Tag Archives: Harry Potter and the Deathly Hallows

Avengers: Infinity War (2018)

One of the things that soured Age of Ultron, the second Avengers outing, was all of the hard work apparent in the film. Pretty much every movie you watch is the result of hard work, of course, but in Ultron all of the moving and shaking afoot in the past and future of the Marvel Cinematic Universe severely impacted the present, i.e. the actual movie you’re watching right now. Excepting the occasional moment of levity (the Mjolnir party game) or well-drawn action scene (Hulk vs. Hulkbuster), it felt like hard work just to get to the end of Ultron as a viewer. Director Joss Whedon never struck the same natural flow he found in his original Avengers movie, and he seemingly left the MCU because he’d rather work from a place of inspiration than from a blueprint strategy designed to perpetuate a larger narrative. In our original review we posited this as no coincidence when the Avengers themselves begin referring to their superheroism with workplace terminology, to their “jobs,” to the “endgame;” Ultron even has an absent-husband subplot featuring Mrs. Hawkeye that seems a better fit in Death of a Salesman than a Marvel flick.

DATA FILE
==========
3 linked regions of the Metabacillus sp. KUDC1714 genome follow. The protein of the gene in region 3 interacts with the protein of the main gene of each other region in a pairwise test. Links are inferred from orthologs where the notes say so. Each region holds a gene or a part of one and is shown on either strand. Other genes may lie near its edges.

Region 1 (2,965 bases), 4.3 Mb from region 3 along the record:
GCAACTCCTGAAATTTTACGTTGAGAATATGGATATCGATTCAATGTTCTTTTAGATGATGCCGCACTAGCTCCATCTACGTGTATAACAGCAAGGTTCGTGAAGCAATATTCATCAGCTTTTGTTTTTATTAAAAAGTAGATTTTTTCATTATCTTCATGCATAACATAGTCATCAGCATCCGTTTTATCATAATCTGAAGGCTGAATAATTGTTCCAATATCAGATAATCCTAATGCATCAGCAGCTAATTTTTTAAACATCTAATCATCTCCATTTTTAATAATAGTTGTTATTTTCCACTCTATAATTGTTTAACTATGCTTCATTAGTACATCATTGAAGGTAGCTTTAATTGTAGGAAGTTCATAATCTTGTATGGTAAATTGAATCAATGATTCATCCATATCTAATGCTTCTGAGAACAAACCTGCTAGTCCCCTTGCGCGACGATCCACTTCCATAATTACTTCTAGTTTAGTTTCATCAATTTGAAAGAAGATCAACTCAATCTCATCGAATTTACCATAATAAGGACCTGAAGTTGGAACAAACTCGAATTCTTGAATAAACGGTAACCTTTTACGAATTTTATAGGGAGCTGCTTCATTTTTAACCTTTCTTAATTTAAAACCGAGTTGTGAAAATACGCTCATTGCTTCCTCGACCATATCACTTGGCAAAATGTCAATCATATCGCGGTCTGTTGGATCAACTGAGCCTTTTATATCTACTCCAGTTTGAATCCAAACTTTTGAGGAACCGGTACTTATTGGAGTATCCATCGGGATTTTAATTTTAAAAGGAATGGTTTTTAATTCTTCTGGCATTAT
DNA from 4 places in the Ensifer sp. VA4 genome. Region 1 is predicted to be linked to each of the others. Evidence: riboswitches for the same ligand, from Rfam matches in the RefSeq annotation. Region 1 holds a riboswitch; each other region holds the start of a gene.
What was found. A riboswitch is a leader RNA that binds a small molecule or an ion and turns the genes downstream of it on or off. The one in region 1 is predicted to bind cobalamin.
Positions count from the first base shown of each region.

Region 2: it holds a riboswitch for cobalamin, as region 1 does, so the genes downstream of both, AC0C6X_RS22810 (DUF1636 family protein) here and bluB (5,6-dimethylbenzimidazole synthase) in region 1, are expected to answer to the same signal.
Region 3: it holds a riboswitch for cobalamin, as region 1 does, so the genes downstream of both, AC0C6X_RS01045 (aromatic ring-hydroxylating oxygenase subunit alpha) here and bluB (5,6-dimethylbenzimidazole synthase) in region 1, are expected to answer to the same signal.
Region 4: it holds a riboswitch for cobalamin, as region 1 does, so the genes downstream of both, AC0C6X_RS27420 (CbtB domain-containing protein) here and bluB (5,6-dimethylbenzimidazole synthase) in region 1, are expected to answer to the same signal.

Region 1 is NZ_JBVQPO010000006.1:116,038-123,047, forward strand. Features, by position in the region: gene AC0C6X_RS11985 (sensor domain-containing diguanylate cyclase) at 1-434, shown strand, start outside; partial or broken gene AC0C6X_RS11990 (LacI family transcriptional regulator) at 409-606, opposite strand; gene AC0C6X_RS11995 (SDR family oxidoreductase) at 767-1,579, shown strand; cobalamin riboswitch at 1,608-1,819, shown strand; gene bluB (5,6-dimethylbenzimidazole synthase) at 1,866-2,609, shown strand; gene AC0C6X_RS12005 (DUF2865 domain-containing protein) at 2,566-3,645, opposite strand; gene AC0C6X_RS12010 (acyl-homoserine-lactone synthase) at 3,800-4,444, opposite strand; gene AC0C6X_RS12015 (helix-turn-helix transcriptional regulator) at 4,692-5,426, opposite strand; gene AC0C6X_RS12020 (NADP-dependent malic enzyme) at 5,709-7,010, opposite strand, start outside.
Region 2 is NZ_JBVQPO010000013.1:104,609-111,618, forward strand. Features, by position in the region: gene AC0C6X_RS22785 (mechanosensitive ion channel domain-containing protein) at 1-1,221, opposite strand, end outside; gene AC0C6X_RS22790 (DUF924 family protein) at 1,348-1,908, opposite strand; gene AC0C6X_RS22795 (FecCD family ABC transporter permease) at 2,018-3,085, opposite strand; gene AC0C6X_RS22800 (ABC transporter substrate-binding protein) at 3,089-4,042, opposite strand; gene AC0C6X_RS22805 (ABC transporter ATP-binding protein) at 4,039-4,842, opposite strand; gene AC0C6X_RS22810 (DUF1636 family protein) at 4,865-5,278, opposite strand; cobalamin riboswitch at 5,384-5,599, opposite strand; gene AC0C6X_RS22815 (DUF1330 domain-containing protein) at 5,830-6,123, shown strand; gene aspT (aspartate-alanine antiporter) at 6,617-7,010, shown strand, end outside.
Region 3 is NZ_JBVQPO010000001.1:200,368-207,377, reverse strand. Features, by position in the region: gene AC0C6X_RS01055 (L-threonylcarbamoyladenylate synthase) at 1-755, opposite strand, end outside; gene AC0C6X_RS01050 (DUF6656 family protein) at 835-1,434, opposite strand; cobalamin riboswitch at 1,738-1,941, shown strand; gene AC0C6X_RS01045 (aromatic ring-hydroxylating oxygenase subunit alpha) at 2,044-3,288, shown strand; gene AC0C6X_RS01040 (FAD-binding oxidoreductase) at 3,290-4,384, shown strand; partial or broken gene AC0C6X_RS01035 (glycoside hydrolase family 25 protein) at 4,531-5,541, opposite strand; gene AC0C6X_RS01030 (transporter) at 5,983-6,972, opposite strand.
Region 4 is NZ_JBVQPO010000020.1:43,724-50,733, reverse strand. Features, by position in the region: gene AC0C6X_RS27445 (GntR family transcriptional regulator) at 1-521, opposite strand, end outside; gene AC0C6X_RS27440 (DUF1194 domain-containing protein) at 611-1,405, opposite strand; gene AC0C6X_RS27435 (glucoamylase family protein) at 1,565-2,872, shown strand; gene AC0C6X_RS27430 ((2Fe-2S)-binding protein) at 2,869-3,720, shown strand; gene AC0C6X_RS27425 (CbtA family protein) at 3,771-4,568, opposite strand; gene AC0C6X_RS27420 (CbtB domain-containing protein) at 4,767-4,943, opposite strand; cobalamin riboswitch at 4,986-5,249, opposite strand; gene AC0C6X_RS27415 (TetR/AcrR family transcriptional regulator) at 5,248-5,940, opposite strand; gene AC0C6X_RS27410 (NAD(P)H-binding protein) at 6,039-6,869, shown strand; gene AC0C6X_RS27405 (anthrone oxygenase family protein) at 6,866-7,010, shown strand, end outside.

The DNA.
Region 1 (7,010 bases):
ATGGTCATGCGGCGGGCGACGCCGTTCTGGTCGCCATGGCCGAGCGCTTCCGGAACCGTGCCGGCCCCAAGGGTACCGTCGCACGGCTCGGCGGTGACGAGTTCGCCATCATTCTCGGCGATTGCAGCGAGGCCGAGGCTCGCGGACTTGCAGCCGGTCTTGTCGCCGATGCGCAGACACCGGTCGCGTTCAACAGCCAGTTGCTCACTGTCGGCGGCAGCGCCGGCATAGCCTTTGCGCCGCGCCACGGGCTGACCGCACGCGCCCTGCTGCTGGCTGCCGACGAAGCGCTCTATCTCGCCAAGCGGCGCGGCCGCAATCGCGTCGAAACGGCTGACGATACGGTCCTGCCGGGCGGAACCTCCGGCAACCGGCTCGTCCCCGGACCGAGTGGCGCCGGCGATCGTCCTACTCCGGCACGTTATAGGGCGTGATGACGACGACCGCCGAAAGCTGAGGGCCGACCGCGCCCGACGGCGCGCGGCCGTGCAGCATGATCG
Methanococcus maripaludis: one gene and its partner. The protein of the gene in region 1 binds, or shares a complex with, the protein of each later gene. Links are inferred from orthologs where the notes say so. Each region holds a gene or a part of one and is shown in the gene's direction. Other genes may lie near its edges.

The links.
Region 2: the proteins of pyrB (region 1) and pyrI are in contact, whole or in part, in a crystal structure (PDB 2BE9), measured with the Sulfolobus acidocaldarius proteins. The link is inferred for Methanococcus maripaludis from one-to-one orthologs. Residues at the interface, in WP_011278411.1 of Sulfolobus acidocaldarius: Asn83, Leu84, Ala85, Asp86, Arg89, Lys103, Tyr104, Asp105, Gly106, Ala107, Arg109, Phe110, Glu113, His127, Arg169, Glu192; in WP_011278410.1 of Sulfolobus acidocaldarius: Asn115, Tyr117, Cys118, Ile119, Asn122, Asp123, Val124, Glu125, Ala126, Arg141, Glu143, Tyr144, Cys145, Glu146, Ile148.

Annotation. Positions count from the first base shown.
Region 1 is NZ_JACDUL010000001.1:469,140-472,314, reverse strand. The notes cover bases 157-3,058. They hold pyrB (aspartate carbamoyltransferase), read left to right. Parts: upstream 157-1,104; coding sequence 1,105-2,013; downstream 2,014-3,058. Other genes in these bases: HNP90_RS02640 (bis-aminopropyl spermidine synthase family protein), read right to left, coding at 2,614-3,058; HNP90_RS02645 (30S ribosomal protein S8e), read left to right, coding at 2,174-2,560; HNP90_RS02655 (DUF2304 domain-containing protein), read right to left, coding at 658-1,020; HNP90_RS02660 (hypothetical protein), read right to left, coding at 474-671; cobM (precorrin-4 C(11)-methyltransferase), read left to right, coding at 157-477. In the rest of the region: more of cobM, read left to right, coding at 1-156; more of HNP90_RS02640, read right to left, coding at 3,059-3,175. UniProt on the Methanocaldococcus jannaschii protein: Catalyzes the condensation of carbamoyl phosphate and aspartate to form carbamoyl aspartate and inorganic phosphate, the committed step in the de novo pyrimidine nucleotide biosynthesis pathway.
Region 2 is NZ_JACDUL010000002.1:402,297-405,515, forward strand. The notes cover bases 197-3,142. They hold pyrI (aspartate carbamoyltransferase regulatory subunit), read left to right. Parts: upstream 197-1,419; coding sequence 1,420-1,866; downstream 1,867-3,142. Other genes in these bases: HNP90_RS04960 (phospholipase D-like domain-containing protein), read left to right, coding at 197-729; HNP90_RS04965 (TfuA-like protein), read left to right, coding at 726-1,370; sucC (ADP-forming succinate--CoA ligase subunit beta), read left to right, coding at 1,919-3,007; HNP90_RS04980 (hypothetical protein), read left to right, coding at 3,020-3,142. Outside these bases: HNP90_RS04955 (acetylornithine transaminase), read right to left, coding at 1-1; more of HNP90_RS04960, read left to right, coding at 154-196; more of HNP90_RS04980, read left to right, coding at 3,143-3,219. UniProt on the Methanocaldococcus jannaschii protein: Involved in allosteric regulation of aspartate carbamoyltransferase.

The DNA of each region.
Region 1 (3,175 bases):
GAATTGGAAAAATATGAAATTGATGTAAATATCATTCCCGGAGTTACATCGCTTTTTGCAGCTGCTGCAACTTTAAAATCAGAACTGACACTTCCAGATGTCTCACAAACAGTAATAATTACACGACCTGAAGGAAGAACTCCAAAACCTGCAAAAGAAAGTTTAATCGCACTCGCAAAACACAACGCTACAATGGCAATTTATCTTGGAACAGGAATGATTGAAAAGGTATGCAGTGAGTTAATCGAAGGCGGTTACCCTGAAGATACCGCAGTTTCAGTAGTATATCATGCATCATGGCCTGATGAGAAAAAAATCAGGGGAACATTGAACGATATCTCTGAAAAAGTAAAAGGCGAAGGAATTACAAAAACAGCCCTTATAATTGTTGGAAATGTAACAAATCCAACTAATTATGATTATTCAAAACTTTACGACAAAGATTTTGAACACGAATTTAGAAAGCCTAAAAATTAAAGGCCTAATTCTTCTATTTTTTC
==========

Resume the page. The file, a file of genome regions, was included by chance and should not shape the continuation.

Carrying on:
But Ultron‘s in the past, right? We’re here for the new one, Infinity War, featuring everyone who was in Ultron and everyone who’s had a solo Marvel outing since then, plus a few new characters, plus an occasional cameo from the MCU’s ever-expanding backlog. As such, the first order of business (more workplace terminology!) is to issue a SPOILER WARNING to anyone who has not yet seen Infinity War. Motion State assumes no liability in your reading past this paragraph!

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The Hunger Games: Mockingjay – Part 2 (2015)

The final installment of the Hunger Games series, Mockingjay – Part 2, received relatively little fanfare compared to the releases of the previous films. Though it is probably fair to say that the interest dwindled after Catching Fire due to many audiences feeling the series had become “too dark,” it wasn’t really until after Mockingjay – Part 1 that the general fan base seemed to disappear entirely.

For me, the issue with the Hunger Games film series is relatively simple: it is neither brutal enough nor committed enough to what the essence of the Hunger Games story is.

I read all of the books in the Hunger Games series, and remember that I felt a similar disinterest about the final book as I did with the final film. It just seemed that the idea had run its course by the end of Catching Fire, and that anything that followed the second book’s publication was just a feeble attempt to bring in more money and to wrap up a story that didn’t particularly need more wrapping.

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